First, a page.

Parenting

The Pros and Cons of Tutoring

A new school year can mean playing catch-up with studies. Parents, counselors, and experts weigh in on when tutoring can help—and when it can't.
The Pros and Cons of Tutoring
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Last spring, before her son Sam entered ninth grade at Gonzaga College High School, Darla Gonson hired a tutor to prepare him for the transition to high school.

“We wanted someone to help him get organized and show him how to study, how to stay on top of things,” says Gonson. Sam had always gotten good grades but had difficulty focusing in class and remembering to turn in his homework.

Testing showed that Sam was wrestling with a delay in executive function, which describes how the brain’s delicately developing frontal lobe manages things like organization, switching focus, and planning ahead. “He’d be taking a math test and working on the fourth problem, but then he’d go back and work on the first problem again,” says Gonson, describing one of the clues that made her think Sam could use some extra help.

It’s a familiar scenario to executive function coach Kathy Essig, who works both as an independent consultant and within local private schools such as Maret and Landon.

“Neuroscience has taught us that frontal-lobe development can be out of sync with the rigor of the school system. Many children will be fine in their subjects if they can just figure out the organization, time management, and study strategies,” Essig says, noting that this often is an issue right around the time students enter middle or high school, when balancing assignments and developing good study habits becomes more challenging and more crucial.

As for Sam, “I didn’t want him to be overwhelmed by the intensity of the new school,” Gonson says of her reasons for hiring a tutor. “I could have helped him myself, but having someone independent of our family who could communicate the tricks and tools [of studying] better than I could took the stress off us both.”

Could hiring a tutor put more pressure on your child?

Ann Dolin, founder of Educational Connections, an educational coaching firm based in Fairfax, cautions that foisting a tutor on an unwilling student won’t do anyone any good. But for students who are clearly struggling or asking for assistance, a tutor can help connect the dots and preserve family harmony.

“Tutors can alleviate the stress of feeling disorganized and overwhelmed, help archive and purge papers, and break down long-term assignments,” says Dolin, who hired a tutor for her son, who is going into the seventh grade.

She notes that schools don’t often have the capacity to teach “soft skills”—organization, long-term planning, and effective study habits. “Plus, if a student doesn’t understand the way the teacher is teaching to begin with, more help from that same teacher doesn’t really help. But hearing the information from someone who can explain it in a totally different way,” she says, “a light bulb can go off.”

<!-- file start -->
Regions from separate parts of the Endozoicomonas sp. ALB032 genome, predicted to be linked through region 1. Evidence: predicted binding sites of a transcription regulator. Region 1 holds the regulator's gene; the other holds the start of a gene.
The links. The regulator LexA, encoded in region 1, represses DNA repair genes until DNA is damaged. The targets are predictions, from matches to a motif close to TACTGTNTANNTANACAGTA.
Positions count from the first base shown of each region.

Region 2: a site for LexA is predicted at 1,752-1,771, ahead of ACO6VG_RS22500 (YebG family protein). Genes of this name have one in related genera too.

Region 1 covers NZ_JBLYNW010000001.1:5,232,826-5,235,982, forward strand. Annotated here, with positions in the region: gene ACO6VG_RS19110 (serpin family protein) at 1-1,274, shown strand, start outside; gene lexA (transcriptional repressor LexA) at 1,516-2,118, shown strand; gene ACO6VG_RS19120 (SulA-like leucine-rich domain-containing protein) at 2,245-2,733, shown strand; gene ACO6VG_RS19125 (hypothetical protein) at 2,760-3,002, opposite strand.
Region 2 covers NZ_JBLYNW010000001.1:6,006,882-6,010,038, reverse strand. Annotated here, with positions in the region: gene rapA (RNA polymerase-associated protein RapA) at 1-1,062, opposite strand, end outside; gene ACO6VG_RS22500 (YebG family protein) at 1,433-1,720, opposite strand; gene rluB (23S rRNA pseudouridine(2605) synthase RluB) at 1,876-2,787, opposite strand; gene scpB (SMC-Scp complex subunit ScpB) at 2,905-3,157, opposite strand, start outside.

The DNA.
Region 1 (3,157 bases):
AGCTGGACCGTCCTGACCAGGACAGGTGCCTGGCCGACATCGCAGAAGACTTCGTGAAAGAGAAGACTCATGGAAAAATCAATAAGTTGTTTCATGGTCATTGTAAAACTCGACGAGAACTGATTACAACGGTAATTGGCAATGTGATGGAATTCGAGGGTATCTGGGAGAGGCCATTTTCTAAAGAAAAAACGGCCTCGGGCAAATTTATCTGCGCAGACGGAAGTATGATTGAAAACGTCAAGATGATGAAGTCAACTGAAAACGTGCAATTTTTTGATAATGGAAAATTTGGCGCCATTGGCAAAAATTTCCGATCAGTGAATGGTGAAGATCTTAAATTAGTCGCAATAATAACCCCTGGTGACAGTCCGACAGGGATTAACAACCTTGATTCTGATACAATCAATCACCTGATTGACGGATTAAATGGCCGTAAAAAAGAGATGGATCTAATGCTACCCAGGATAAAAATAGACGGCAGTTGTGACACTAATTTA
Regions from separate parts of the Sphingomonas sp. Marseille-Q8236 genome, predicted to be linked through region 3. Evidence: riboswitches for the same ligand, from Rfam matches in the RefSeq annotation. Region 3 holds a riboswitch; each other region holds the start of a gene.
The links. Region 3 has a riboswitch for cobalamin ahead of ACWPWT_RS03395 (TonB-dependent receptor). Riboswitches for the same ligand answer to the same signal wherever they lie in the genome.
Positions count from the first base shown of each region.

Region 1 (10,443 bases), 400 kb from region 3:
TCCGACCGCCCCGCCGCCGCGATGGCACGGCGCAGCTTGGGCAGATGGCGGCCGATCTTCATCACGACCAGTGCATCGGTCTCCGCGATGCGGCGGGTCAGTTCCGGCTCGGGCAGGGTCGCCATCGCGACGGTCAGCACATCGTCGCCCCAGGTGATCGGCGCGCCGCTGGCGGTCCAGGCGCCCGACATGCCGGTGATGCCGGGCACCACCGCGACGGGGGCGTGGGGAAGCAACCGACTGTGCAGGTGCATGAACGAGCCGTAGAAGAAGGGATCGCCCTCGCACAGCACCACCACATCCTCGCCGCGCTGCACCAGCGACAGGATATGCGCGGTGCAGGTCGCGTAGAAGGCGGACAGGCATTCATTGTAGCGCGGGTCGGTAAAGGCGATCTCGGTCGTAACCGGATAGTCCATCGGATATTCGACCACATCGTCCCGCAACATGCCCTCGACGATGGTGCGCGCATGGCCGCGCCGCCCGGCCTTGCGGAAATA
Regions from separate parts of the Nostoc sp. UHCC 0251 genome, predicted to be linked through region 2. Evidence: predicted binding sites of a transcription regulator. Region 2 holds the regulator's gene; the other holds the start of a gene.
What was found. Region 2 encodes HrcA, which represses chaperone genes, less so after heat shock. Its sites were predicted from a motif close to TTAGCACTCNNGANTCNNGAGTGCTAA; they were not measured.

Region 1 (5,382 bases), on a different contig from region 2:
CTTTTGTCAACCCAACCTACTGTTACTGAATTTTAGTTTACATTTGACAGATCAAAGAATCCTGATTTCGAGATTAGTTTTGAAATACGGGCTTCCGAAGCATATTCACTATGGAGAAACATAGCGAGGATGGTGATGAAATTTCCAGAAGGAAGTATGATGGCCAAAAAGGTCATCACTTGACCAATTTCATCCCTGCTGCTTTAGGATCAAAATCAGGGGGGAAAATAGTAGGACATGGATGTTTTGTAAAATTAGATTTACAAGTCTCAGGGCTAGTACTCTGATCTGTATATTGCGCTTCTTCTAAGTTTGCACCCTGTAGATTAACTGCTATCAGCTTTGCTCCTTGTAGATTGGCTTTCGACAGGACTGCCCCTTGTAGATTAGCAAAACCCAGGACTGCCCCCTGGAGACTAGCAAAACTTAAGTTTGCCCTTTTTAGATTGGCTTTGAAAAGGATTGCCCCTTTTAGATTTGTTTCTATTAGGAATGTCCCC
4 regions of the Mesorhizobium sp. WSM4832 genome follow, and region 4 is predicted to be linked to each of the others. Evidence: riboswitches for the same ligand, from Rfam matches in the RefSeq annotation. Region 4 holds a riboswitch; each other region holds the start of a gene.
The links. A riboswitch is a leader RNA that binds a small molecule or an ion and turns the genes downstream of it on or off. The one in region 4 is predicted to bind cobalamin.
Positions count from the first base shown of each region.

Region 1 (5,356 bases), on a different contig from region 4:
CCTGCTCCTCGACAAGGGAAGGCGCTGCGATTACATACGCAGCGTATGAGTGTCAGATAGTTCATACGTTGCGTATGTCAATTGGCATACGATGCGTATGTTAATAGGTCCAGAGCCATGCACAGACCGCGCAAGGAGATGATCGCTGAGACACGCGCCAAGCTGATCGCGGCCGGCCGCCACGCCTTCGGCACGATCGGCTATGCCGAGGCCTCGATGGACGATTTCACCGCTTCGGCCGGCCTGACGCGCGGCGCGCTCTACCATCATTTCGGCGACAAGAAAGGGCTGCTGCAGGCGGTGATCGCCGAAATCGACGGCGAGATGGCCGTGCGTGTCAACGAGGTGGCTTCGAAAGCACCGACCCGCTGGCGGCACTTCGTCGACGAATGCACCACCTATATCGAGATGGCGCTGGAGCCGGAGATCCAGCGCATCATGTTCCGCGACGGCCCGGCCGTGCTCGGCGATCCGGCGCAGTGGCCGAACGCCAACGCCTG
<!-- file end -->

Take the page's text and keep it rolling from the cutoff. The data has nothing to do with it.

Even school administrators recognize the value in hiring a tutor: Frances Landau, a 23-year resource counselor at Walt Whitman High School in Bethesda, says that tutors can be the buffer that keeps families sane: “[Tutors] can help the parent step away from the process” and remove a layer of conflict. She notes that they can be particularly helpful for ninth graders, who tend to be less mature and may not have the organizational skills that high school requires.

Phil Pine, co-founder of DC-based Capital Educators, says that while the company’s primary goal is to raise standardized-test scores to improve college prospects, they’re looking to help students do more than pick up points. “We want them to gain the skills and confidence that will help them approach their college studies with greater independence, self-assurance, and success,” he says. Pine points out that once students conquer a test as intimidating and important as the SAT, they’re going to feel much more confident when taking on other academic challenges.

“You want someone who’s a mentor,” says Matt Dershewitz, an independent tutor who also runs a free tutoring program for hospital-bound kids at Georgetown University Hospital. “Sometimes parents think their kids need tutoring, but much of the time they just need some guidance to set up a structure and add accountability.” Dershewitz often calls his charges between sessions just to check in with them: “I have one kid whom I call every day and ask, What’s your homework? Are you ready for the test?”

With tenth grade on the horizon, Darla Gonson reflects on the decision to hire a tutor for her son as a hugely positive experience. “Sometimes Sam comes to me and says, ‘Mom, you were right,’” Gonson says. “It’s a lot of money to have someone come tell your kid that he needs to hand in his homework, but it was worth it to set him up for success in high school and college—and beyond.”

Need help finding a tutor? We’ve created a list of recommended tutors in DC, Maryland and Virginia.

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